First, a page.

Let me begin by saying this: I just don’t get it. What hallucinogen are publishers imbibing? The music industry would love to trump Apple and the publishing industry would love to trump Amazon; but only the movie industry is thinking the matter through.
There are lots of problems with publishing’s looking to Apple for salvation; here are a few: First, if there is a bigger control freak in the media industry than Jeff Bezos, it is Steve Jobs. Have publishers forgotten that the music industry was unhappy with iTunes pricing but couldn’t budge Jobs? Publishers can’t budge Amazon’s $9.99 pricing, what are they going to do when Jobs demands $6.99 pricing?
Second, if rumors are right and that what Apple is bringing to the table is a tablet and not a dedicated reading device, what makes publishers think tablet buyers will suddenly become book buyers? Why do publishers think the tablet will be the Damocletian sword over Amazon’s head? Or do publishers plan to simply cut out Amazon altogether even though it commands 20% or more of the book-buying market?
And what about the expected premium price for the Apple tablet? If book buyers are complaining now about what a Sony Reader or Amazon Kindle costs, what makes publishers think they’ll jump at Apple’s pricing?
In addition, studies show that when a multimedia device, which the tablet will be, is used, the user’s time is spent listening to or watching audio and video media or playing games, not reading books. All a publisher needs to do is read the most recent Kaiser Family Foundation study of children and teens ages 8 to 18 years and how they use their multimedia devices for the publishers to know they are barking up the wrong tree.
Third, are publishers so lacking in imagination that they have to give up control of their industry to not one player but two? What are they going to do when Google starts throwing its weight around? Close their doors?
Yes, there has been drooling by some ebookers for the Apple tablet, with pundits assuming its arrival will cure whatever ails all media businesses. But what ails publishers is not curable by any device. It’s like having a fever and assuming that a thermometer will cure it — it isn’t going to happen. If anything, publishers are setting themselves up to fail and fail mightily, especially if there is an initial but unsustained burst in book sales concurrent with Apple tablet sales.
Let’s assume that publishers get very favorable terms from Apple. How long do publishers think that honeymoon will last? My guess: until Jobs decides that people really do read books and realizes that he needs to do to publishers what he did to the music companies. This may be a win for consumers, but not for publishers.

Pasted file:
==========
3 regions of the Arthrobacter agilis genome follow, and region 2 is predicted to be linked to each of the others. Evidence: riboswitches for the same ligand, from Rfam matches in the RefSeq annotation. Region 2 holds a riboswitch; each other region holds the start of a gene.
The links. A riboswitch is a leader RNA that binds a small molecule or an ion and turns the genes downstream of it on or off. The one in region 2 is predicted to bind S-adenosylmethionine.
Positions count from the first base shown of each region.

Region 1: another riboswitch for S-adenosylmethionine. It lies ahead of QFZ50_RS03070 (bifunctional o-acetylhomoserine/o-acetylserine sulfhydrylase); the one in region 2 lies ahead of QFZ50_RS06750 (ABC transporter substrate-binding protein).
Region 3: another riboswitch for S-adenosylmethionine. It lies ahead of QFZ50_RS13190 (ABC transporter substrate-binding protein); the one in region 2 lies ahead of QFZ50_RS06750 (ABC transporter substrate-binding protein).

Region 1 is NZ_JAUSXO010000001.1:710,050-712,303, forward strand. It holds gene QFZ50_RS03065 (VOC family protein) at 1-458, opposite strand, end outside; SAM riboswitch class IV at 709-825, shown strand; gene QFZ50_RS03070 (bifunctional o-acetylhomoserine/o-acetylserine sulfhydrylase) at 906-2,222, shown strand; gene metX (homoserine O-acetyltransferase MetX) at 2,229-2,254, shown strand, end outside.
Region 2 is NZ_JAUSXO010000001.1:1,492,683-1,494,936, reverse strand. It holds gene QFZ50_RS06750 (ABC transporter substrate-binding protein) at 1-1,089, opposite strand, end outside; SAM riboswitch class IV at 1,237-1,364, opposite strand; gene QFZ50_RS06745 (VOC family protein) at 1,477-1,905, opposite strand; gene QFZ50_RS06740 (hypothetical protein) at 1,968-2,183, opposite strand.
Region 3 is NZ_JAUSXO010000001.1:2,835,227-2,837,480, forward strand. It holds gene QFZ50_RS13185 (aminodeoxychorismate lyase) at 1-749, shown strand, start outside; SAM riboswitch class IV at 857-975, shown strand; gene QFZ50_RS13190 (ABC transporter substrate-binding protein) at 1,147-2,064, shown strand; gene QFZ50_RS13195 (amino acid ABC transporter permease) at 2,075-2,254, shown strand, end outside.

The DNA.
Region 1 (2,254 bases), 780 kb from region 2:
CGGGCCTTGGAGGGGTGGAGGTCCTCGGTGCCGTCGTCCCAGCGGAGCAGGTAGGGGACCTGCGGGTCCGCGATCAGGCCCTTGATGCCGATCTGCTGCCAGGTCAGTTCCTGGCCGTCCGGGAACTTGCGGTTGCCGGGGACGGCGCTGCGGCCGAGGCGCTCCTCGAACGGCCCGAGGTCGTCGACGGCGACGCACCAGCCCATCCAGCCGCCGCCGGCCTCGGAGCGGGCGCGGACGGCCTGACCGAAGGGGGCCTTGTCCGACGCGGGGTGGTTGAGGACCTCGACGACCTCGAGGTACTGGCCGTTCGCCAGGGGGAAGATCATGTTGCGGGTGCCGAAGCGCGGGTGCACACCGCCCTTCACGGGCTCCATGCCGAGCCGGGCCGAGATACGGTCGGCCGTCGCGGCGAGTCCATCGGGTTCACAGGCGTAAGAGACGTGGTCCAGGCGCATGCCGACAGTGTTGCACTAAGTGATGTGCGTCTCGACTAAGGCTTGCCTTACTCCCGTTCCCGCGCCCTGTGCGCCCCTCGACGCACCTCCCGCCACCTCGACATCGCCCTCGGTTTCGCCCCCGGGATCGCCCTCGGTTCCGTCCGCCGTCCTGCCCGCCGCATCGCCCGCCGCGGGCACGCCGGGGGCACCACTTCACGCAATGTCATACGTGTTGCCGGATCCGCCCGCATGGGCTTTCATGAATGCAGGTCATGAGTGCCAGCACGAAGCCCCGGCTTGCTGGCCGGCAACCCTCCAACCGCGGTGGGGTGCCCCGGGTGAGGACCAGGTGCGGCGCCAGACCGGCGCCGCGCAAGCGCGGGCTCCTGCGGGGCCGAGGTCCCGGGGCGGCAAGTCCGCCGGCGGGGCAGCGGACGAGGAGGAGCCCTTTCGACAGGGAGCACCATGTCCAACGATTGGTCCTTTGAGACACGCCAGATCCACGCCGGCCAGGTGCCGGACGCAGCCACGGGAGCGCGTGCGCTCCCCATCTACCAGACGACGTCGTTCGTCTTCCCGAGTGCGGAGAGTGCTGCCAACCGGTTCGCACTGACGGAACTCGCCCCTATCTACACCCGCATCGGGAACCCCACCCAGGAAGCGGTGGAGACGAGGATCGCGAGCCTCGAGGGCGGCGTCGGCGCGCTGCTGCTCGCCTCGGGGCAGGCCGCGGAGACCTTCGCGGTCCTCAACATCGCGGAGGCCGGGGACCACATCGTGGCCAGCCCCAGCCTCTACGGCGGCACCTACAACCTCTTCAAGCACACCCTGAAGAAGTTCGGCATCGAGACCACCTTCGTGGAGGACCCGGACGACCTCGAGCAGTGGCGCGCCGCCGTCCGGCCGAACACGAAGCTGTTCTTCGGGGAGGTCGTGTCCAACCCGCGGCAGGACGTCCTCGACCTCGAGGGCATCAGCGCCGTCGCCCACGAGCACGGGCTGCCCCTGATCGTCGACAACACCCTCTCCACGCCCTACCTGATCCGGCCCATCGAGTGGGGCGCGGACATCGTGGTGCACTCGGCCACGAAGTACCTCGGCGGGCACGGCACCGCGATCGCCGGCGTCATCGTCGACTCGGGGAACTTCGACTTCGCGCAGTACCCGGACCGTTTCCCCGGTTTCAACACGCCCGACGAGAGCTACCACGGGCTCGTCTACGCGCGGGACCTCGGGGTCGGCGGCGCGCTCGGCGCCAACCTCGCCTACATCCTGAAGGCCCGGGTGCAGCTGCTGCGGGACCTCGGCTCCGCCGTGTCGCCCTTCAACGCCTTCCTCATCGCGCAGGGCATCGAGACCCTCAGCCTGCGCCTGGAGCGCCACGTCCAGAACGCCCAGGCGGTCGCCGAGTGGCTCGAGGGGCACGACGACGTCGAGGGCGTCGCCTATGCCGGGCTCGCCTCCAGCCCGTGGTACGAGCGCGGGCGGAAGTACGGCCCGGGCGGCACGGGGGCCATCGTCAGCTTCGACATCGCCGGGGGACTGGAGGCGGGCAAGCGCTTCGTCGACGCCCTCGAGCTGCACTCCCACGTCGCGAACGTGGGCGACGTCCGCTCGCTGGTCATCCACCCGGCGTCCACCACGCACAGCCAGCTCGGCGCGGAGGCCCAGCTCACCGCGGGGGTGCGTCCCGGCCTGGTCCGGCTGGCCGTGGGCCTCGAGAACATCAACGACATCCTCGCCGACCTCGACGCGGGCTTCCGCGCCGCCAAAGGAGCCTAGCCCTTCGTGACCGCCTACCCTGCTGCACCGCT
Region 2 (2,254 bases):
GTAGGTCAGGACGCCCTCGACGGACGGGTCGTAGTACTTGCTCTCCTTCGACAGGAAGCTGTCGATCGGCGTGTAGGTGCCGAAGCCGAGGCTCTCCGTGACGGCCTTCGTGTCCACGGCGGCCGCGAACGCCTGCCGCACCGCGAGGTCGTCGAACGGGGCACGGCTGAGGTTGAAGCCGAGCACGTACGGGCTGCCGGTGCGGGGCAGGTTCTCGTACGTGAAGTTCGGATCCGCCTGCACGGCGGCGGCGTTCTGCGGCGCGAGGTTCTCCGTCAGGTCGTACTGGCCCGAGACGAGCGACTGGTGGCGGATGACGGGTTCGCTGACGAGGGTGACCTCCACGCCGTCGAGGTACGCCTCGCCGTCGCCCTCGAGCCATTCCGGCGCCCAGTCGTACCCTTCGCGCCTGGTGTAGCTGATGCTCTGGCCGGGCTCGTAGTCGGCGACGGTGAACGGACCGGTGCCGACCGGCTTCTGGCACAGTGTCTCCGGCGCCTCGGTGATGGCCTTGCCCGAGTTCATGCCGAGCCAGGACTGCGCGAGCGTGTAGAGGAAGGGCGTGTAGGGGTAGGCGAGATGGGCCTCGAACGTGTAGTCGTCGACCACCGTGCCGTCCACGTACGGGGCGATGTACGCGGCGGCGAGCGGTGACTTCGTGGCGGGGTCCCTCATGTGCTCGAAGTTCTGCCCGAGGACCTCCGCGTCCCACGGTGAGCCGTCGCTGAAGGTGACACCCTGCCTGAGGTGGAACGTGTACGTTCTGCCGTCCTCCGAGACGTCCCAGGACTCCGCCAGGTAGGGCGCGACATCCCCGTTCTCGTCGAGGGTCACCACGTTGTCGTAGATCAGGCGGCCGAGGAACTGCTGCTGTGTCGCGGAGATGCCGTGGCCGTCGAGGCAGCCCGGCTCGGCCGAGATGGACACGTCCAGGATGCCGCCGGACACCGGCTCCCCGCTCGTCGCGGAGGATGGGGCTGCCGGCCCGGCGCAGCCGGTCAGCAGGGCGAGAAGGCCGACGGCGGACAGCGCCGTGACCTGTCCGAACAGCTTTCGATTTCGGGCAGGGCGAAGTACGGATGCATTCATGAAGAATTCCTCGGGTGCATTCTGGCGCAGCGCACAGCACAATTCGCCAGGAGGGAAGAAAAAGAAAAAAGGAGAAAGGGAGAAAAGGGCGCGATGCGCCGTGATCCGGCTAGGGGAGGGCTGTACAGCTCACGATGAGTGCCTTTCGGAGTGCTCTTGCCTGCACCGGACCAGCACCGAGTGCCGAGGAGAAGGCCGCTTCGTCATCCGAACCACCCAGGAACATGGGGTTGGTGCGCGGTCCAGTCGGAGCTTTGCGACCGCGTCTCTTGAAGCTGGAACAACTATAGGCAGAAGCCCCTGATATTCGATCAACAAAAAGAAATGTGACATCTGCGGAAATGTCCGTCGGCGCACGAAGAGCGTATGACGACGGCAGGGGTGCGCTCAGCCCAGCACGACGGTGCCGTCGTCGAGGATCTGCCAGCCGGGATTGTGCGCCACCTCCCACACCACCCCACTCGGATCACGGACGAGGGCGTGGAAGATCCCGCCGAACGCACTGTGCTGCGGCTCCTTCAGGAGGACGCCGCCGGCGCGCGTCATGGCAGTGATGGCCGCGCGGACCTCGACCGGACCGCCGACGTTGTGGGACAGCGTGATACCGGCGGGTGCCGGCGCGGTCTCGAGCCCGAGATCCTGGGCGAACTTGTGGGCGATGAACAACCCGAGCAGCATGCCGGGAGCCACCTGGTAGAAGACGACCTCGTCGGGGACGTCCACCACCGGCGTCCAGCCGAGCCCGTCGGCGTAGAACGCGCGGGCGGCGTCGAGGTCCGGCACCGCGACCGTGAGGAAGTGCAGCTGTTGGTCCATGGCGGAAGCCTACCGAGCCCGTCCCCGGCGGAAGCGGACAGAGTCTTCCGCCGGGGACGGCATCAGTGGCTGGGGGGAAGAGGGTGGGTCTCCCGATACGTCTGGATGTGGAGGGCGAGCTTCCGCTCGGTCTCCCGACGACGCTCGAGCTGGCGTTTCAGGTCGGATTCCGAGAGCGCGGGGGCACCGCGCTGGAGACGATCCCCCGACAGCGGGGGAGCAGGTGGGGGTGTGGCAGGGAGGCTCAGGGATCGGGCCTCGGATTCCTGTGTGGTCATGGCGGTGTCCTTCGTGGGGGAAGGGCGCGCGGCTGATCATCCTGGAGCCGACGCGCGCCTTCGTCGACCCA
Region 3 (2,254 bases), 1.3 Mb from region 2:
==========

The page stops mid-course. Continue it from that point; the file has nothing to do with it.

As each day goes by, I worry more about the world of publishing. Publishers have been important to the spread of quality literature and of knowledge, but they are rapidly marching to their funeral pyres. Publishers need to recognize that their salvation lies in their own hands, not in the hands of the Bezos’ and Jobs’ of the world.
If publishers need a role model to emulate, look to the video industry. The Economist reported that 5 of the 6 big studios (Disney is working on a similar solution by itself) want to join, along with some other firms and retailers — but not Apple — to create a single download video format and a single firm to track purchases. They are looking to create what I called a repository in an earlier Modest Proposal. The consumer will buy the video online at a partnering retailer who will then link the buyer to the repository. According to The Economist, “Consumers will be able to buy a film once and then play it on different gadgets….[The] initiative aims to stop a company doing to film what Apple has done to music and Amazon threatens to do to electronic books.” At least the movie industry is thinking with its brains and not sitting on them. Shouldn’t publishers be doing this?
Publishers need to grapple with their problems themselves and not look to external fixes by companies and persons that they ultimately can neither influence nor control. Trying to use Apple to thwart Amazon is jumping from the frying pan of to the fire — it is the tolling of the death bells for the big publishers.